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Linda Cook

Linda Cook

Mads Mikkelsen carries the weight — sometimes literally — of the adventure story “Arctic” all by himself in this film shot in Iceland.

The Danish actor will be recognizable to some because of his villainous character with the bleeding eye in “Casino Royale” or his starring role in television’s “Hannibal.”

Mads Mikkelsen in "Arctic"

Mads Mikkelsen in "Arctic."

Like its recent genre predecessor “All is Lost,” which starred Robert Redford as a character who fights against the elements for survival, this is pretty much a one-man character study with very little dialogue.

Mikkelsen is Overgård, a researcher who crash-lands in a frozen environment, where, for a time, he successfully manages to survive by fishing and simply trying to stay warm.

Immediately, we begin to relate to this character. What would we do in such a situation? What tools, if any, does he have at his disposal? How would we survive such a harsh environment all alone?

Most of us, perhaps, might think of scratching a huge “SOS” in the snow. Would we stay with our makeshift camp, taking refuge in the crashed plane and knowing that we may not make it out alive? Or would we gaze off into the mountains and consider making a dangerous trek toward civilization?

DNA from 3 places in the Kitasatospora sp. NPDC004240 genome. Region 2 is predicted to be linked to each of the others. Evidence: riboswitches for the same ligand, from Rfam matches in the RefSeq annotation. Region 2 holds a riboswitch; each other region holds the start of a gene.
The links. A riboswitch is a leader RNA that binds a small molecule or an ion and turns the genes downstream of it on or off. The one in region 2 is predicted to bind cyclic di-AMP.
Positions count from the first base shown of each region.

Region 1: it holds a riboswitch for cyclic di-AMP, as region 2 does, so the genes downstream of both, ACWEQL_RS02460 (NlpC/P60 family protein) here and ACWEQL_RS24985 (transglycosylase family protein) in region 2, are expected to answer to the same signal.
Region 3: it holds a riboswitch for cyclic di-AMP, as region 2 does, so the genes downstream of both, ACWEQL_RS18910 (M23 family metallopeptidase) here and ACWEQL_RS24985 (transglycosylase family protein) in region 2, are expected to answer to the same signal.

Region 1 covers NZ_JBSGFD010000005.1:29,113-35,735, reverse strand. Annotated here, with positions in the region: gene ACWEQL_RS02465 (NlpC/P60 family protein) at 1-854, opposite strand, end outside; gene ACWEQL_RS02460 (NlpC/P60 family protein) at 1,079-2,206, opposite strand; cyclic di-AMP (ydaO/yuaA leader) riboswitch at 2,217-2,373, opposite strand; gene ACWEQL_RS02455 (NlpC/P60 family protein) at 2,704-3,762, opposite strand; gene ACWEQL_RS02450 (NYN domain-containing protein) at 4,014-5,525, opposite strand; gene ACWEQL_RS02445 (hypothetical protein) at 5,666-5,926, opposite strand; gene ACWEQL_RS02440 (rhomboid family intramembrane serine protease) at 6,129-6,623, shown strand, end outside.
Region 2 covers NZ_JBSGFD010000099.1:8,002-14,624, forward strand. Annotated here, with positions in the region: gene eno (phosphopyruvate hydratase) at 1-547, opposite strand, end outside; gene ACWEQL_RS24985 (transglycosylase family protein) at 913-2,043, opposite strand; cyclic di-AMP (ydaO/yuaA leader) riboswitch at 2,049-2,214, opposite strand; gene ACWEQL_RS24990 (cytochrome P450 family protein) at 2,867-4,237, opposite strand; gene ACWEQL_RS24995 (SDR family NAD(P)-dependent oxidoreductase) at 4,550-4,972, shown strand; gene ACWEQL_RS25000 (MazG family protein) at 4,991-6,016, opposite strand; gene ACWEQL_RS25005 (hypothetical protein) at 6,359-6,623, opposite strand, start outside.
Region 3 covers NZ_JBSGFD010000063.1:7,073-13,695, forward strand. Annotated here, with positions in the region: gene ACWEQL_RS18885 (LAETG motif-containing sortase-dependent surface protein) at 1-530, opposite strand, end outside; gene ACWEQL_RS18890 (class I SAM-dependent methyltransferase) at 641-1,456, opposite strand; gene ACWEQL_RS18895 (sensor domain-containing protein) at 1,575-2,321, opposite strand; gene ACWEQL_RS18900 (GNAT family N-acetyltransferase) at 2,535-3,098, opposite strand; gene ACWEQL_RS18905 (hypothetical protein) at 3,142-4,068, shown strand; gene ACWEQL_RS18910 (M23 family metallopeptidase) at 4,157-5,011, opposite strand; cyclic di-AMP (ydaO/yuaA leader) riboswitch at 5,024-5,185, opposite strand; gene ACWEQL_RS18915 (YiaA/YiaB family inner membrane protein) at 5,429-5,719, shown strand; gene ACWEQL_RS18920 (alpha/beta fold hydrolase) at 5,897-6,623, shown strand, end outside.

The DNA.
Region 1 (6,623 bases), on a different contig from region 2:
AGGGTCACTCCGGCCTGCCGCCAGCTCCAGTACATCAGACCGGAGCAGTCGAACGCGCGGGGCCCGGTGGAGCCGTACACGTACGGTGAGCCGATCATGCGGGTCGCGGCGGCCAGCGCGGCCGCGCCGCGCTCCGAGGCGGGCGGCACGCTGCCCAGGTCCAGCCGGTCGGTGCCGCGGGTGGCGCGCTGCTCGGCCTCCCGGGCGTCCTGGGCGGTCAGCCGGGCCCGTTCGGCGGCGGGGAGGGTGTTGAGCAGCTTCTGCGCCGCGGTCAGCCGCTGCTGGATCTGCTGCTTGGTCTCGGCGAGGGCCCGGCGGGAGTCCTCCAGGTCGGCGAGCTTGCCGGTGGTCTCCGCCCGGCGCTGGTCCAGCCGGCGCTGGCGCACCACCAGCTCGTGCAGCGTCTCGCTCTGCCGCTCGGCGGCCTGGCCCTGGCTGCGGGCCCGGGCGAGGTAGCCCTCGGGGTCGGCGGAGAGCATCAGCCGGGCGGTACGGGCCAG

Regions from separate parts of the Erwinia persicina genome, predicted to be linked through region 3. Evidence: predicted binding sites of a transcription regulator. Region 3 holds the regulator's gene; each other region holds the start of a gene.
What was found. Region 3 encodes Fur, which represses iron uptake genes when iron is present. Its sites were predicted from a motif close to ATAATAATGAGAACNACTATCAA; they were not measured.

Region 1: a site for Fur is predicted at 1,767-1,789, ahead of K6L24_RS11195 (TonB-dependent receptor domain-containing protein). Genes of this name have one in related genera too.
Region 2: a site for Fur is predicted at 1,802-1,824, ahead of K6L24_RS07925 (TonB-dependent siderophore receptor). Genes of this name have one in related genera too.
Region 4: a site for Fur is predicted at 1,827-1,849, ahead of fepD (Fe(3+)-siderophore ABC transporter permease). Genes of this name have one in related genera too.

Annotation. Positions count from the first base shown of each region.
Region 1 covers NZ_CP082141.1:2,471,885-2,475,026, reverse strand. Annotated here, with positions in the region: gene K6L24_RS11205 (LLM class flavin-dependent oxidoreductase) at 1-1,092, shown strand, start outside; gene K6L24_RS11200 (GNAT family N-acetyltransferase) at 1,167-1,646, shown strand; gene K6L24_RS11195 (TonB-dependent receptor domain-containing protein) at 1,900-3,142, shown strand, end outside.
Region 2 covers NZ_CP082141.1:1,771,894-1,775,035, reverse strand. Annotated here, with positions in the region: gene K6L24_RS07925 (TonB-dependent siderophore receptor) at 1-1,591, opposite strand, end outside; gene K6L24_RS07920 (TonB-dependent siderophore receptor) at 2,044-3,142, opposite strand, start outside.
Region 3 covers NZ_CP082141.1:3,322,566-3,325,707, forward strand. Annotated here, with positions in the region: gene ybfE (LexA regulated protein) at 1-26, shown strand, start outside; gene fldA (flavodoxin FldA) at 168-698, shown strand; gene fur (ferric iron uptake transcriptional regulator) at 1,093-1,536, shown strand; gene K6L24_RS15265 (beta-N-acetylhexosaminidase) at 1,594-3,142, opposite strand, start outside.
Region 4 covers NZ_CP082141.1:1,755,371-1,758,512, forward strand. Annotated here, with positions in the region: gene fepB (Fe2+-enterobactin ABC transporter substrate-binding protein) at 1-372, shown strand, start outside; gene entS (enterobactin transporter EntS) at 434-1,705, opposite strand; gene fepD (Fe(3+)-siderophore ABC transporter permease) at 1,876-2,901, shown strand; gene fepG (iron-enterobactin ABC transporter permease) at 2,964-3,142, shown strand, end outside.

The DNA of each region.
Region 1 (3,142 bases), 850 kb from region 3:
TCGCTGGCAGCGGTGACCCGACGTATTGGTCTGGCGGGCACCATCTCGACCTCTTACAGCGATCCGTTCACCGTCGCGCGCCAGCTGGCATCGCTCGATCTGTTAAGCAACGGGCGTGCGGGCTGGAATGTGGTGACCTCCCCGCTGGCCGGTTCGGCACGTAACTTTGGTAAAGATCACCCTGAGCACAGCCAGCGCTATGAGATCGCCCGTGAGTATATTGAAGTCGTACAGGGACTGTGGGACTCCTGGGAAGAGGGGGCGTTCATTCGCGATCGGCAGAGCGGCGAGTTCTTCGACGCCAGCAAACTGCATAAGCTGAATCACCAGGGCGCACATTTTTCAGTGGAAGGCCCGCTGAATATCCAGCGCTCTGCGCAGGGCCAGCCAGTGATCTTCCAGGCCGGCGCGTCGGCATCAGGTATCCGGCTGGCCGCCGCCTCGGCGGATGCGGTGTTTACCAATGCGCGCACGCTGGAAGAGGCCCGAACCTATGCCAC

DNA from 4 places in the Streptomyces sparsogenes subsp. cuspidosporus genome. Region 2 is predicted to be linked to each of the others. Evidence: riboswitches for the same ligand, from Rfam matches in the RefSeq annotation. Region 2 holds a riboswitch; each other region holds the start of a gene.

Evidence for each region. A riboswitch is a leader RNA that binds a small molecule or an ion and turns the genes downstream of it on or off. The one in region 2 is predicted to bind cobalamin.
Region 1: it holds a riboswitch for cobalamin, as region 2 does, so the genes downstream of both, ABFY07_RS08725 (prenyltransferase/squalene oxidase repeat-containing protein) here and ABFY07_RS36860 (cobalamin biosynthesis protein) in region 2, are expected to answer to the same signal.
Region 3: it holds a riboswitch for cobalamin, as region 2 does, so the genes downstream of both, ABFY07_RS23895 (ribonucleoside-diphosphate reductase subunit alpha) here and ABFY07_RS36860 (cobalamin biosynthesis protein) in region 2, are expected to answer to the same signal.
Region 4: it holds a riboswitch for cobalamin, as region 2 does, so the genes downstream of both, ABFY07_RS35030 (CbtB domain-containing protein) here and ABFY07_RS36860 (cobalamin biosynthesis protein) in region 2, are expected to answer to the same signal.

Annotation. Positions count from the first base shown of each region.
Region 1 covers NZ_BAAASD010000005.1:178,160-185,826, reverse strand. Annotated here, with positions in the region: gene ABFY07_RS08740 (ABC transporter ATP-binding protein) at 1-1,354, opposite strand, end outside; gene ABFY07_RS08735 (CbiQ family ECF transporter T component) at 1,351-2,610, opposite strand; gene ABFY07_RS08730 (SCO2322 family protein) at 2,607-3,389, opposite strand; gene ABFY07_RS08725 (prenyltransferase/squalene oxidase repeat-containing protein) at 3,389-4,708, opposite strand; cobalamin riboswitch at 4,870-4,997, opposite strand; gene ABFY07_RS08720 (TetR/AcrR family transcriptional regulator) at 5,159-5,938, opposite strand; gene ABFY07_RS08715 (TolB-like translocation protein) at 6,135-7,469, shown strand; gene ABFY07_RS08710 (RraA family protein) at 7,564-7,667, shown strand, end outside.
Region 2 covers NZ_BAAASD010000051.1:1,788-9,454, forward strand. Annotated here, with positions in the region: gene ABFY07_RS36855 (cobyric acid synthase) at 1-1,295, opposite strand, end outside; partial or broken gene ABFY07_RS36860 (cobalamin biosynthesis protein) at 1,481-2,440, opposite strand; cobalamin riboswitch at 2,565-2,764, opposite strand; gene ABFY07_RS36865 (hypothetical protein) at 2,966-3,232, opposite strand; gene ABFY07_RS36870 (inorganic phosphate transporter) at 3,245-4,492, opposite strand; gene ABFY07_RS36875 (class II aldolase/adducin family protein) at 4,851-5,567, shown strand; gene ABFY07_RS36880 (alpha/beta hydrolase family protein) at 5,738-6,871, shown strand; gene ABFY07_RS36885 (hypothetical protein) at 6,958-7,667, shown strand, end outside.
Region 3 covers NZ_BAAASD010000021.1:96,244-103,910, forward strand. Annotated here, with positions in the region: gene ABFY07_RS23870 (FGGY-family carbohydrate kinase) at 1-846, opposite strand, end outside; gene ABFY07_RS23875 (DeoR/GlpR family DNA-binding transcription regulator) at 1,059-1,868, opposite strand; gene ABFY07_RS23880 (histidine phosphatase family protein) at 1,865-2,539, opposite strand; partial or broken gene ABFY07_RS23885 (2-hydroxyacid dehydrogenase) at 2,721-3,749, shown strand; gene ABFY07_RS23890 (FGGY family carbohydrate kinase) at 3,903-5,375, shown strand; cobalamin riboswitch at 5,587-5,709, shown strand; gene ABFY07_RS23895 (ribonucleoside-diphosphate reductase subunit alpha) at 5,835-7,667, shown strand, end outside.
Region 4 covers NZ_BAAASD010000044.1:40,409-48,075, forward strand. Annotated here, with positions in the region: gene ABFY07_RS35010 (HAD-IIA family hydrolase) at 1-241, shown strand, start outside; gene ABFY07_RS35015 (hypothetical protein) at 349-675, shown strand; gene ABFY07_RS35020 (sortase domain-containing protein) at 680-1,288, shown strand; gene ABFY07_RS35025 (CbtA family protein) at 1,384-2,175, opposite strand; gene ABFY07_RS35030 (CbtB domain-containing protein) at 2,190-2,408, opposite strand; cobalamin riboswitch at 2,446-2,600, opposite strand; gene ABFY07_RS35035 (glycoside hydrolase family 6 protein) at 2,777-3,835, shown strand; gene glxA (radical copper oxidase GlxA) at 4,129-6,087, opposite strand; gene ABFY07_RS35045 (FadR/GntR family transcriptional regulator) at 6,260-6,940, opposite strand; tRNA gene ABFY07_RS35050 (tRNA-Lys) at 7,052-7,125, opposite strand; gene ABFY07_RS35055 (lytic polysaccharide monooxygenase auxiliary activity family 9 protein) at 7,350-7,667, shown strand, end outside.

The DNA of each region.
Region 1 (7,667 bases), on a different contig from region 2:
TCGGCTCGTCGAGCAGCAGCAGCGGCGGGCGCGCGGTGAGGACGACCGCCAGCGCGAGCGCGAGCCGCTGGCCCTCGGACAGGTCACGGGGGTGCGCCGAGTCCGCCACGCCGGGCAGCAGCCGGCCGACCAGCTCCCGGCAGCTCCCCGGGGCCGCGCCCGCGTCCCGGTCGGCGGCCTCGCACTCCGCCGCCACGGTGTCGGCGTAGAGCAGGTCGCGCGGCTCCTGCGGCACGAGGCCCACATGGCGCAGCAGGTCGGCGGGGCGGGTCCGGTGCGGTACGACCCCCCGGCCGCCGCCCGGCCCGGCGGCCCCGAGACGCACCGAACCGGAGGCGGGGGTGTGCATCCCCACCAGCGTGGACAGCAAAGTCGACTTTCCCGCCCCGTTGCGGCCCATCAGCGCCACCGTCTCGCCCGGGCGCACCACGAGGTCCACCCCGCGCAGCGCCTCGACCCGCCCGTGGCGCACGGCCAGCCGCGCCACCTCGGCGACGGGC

For a time, Overgård rigs up a clever fishing device. After a catch, he carefully stores the fish. He keeps track of how many days since the crash on a piece of paper.

Despite the absence of lines, Mikkelsen is masterful at letting us know what he’s thinking. We can almost hear him examining his options in his mind as he becomes more exhausted.

At one point, the character is faced with two sorts of intrusion, only one of which is human (it wouldn't be fair to tell you much more than this). The way he deals with both appearances is believable and reflective of his physical strength and mental dexterity.

“Arctic,” was directed by YouTube sensation Joe Penna, and was nominated for the Caméra d'Or ("Golden Camera") award for best first feature film in one of the Cannes Film Festival selections.

Penna takes his time with the story, but it’s never slow-going, with a trim running time of 98 minutes. The story is told simply, with a jump scare or two that are realistic and remind us that, when comes to nature, you never can tell with what forces you might grapple.

If you enjoyed the likes of “All is Lost,” the story of “Robinson Crusoe,” or “The Grey,” you’re bound to warm to the suspenseful chill of “Arctic.”

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Film critic/reporter since 1985 at Quad-City Times. Society of Professional Journalists, Broadcast Film Critics Association and Alliance of Women Film Journalists member. Member of St. Mark Lutheran Church.